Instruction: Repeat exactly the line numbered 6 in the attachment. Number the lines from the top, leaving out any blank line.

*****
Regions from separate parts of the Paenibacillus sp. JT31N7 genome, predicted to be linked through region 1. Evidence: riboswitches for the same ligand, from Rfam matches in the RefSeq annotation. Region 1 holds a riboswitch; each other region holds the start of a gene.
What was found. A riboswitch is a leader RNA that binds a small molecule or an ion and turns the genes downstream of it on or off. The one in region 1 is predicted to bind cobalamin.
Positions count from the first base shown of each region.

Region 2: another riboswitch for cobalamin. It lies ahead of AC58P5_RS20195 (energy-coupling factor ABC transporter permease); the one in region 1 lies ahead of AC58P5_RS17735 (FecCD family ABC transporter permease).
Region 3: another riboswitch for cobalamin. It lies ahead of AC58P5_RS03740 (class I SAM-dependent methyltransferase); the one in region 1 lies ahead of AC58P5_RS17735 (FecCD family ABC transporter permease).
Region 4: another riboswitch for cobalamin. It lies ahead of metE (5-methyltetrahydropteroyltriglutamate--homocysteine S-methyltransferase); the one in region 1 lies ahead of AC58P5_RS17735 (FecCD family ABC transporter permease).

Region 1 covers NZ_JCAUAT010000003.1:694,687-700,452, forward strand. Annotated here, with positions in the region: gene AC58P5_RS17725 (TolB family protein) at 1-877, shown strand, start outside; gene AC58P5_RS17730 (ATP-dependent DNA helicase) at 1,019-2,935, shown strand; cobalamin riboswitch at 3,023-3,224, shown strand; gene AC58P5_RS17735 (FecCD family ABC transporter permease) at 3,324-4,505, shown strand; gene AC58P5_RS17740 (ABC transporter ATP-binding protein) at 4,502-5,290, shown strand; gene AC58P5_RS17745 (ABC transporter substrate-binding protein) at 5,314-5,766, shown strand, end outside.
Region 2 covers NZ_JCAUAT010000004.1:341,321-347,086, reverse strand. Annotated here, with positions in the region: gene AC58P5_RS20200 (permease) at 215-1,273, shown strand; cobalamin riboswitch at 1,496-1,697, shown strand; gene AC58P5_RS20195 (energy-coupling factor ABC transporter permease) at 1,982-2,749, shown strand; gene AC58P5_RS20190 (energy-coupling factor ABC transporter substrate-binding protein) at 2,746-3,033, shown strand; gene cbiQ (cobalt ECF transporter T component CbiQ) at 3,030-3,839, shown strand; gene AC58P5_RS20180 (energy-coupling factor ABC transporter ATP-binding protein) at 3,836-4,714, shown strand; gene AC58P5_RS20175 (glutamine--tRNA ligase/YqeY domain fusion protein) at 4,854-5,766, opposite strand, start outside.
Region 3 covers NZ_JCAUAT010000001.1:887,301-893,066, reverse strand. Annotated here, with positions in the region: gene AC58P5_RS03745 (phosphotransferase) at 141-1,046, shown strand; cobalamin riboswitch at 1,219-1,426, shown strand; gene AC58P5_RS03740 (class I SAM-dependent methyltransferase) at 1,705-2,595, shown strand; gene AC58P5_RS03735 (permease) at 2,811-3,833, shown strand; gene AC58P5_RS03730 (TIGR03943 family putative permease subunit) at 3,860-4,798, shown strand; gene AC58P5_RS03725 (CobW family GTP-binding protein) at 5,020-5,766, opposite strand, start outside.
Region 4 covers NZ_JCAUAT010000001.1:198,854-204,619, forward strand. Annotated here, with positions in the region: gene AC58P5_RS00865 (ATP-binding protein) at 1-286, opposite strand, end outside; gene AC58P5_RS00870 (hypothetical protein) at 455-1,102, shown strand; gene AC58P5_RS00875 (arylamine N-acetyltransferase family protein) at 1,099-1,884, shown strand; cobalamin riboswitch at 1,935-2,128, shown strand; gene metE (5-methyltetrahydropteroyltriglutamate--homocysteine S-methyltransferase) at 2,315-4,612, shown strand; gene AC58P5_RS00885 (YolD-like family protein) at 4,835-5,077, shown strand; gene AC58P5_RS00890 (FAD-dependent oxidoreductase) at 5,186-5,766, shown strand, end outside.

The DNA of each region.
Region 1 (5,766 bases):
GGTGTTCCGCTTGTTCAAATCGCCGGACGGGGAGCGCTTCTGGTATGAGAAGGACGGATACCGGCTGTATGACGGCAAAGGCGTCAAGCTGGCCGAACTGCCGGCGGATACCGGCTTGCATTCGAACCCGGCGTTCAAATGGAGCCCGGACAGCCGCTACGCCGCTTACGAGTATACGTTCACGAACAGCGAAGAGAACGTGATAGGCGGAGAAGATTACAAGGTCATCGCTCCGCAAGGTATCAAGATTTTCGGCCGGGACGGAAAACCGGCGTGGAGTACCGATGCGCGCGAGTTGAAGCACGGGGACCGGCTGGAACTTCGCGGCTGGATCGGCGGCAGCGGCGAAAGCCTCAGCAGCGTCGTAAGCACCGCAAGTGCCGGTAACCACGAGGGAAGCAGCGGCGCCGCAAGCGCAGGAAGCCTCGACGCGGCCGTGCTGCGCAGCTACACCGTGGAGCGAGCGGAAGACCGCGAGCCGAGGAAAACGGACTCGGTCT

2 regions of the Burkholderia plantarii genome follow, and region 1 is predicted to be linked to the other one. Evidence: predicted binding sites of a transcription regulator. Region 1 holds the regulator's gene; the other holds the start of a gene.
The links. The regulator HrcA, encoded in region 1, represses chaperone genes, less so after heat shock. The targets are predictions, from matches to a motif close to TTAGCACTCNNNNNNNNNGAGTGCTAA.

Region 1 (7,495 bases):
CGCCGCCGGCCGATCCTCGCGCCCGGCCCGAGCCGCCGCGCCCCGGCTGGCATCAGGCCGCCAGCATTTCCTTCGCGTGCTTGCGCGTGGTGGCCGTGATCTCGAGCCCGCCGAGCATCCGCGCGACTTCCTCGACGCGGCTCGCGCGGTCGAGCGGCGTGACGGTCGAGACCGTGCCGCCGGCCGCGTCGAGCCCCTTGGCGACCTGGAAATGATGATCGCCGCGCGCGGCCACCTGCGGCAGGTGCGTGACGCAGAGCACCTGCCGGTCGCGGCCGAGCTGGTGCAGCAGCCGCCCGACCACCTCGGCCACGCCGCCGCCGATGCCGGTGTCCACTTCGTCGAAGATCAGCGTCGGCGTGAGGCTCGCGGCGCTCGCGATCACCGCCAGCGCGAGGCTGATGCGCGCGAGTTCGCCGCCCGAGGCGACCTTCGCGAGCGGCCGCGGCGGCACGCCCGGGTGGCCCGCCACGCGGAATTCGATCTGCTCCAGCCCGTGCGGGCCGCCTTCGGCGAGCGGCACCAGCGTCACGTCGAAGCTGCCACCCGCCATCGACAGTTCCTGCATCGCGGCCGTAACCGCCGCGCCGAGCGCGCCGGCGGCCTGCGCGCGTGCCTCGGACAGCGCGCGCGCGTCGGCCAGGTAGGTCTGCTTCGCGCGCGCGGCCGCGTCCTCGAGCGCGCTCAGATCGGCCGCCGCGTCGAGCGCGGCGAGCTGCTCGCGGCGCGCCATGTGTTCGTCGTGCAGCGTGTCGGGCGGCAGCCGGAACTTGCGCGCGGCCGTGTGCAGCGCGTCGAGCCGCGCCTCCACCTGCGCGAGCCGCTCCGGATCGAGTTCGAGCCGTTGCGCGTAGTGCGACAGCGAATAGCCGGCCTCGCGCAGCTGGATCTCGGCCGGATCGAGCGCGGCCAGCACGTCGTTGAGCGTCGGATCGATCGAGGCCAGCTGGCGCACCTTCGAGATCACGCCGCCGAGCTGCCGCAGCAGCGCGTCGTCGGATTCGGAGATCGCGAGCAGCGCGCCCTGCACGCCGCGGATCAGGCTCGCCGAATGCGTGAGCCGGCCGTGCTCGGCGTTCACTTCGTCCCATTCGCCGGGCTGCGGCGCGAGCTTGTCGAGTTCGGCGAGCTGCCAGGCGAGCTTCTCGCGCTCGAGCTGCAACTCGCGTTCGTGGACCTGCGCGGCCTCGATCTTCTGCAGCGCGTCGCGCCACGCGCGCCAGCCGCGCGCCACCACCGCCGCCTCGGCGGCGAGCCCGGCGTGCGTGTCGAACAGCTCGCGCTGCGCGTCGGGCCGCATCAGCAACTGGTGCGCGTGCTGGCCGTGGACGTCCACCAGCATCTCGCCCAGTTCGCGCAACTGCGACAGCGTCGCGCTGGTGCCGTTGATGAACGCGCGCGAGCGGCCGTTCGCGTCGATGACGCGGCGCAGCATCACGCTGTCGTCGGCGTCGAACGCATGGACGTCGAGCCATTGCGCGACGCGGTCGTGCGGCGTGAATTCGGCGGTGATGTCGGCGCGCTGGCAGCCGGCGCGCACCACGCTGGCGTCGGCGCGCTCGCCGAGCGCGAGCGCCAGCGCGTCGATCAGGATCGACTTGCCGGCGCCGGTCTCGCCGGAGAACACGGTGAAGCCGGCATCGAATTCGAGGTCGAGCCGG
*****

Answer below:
Region 4: another riboswitch for cobalamin. It lies ahead of metE (5-methyltetrahydropteroyltriglutamate--homocysteine S-methyltransferase); the one in region 1 lies ahead of AC58P5_RS17735 (FecCD family ABC transporter permease).